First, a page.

The Chalkhill Blues

Some years ago an unknown person decided that they would introduce Chalkhill Blues (Lysandra coridon) to the Iron Age hill fort at Warham in north Norfolk.  The ‘authorities’ frown upon such activities, and yes putting an alien species into the wrong habitat can be disastrous, both for the habitat and the introduced species.  You only have to witness the effects that grey squirrels and mink have had!  However these butterflies have thrived, though their numbers fluctuate.  There is plenty of horseshoe vetch their only food plant and they do not compete with any other species, so for me all’s good.  The colony is however a long way from any other, the nearest being Newmarket 60 miles away.

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Backlit Chalkhill Blue

As the long hot summer continues I thought it about time I had a look for the Chalkhills.  I was amazed at how many there were, especially females.  Hundreds of milky blue males danced low over the banks of the ring ditches looking for newly emerged females.  Females that had already mated and were looking to lay eggs were having to fight off the unwanted amorous attention of sometimes up to four males.

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“What do you mean you don’t like me? What’s wrong with me?” A worn female rejects a very battered males advances

Perhaps it was too hot and sunny, it was very difficult to photograph a male with open wings in a nice setting, I’ve done better in previous years, check out the HOME page and tab ‘Iron Age Blues, Warham Camp’  When a little bit of cloud covered the sun the males did start to settle, but low down.

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A fairly fresh male Chalkhill Blue

It was nice to see so many butterflies of other species today including the years first Wall Brown (Lasiommata megera)  The numbers of these in this part of the Country is very low compared to when I was young.

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“Can’t see me” The superb camouflage of the Wall Brown

The Brown Argus

I really enjoy my visits to Warham Camp in the summer.  The two huge ring ditches that surround the 2,000 year old Iron Age fort are made of chalk.  This has created a rare habitat for Norfolk and many beautiful plants grow on the steep sides, these in turn support a healthy population of fascinating insects including the Brown Argus (Aricia agestis).

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Male Brown Argus keeping watch from atop a stinging nettle while my knees suffered!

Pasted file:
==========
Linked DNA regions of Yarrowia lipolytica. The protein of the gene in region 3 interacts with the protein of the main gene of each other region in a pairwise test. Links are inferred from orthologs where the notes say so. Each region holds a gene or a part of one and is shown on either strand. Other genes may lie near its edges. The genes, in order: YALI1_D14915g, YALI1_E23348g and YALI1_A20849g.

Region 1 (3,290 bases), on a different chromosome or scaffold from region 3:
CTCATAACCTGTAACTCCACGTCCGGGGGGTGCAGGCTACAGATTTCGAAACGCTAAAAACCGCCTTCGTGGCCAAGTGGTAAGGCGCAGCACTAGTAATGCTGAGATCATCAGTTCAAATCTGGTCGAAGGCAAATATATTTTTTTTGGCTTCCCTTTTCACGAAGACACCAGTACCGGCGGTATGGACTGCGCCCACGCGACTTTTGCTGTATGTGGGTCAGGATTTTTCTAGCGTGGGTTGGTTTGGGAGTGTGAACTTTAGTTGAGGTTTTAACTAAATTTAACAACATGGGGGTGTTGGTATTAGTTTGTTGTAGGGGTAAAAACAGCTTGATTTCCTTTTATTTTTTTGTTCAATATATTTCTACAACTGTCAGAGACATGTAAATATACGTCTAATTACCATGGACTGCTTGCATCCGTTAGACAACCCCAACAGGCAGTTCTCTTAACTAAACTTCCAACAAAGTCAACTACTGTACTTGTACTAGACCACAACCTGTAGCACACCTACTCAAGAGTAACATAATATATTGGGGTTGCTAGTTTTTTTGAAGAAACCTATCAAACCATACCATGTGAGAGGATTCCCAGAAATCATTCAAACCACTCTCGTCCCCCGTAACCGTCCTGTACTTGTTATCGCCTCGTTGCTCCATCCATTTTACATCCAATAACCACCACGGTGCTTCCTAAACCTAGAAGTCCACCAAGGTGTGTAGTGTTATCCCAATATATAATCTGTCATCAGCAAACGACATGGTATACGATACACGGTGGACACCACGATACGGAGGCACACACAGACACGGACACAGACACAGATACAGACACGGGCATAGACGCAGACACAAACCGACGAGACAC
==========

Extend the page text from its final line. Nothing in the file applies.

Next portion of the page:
Last week while watching the Common Blues I was keeping my eyes open for this small butterfly.  Due to size, colouration and the speed they move at they can be difficult to spot, however they are fiercely territorial and will launch themselves at any unsuspecting passing insect, and this is what gave away the presence of this fellow.  Unfortunately for me he had chosen a bed of stinging nettles to defend, and although he allowed me to approach to within a few inches, I swear you could hear him laugh as my knees got badly stung!

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Enjoying the sun

The Brown Argus is found in the southern half of the UK.  It has a wingspan of 25-31mm (1- 1 1/4 inches).  The caterpillars feed on common rock-rose or cranesbill.  The adults emerge in May and June with a second brood late July through to September.  They prefer sunny chalk downs but can also be found in coastal sites.

 

Common Blue

The weather has been a bit miserable the last few days.  Sunday promised a spell of sunshine, so we headed thirty miles west around the coast and visited one of my favorite butterfly sites, the Iron Age hill fort, Warham Camp.  It was a good decision, the sun shone and it was very warm with the lightest of breeze.  Perfect conditions for finding the Common Blue (Polyommatus icarus).

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Male Common Blue

The Common Blue is the UK’s most widespread member of the ‘Blue’ family, it can be found on most sunny grassland sites where the food plant of the caterpillar, bird’s-foot trefoil or lesser trefoil, occur.  It is a small butterfly with a wingspan of 29-36mm (1 1/4 – 1 1/2 inches).  Like some other Blues the females upper wing is mostly brown edged with an orange band, though some colonies have a lot of blue colouration.

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Common Blue under wing

The under wing, like most Blues, has a lot of eye spots.  The old English name was Blue Argus, Argus in Greek mythology was a god with a hundred eyes.  The blue colouration can vary, some are so vivid as to be almost violet.

Several Common Blues were seen including egg laying females, this is the first brood, there is a second emergence in late July.

And as we drove home the fog once more rolled in off the North Sea.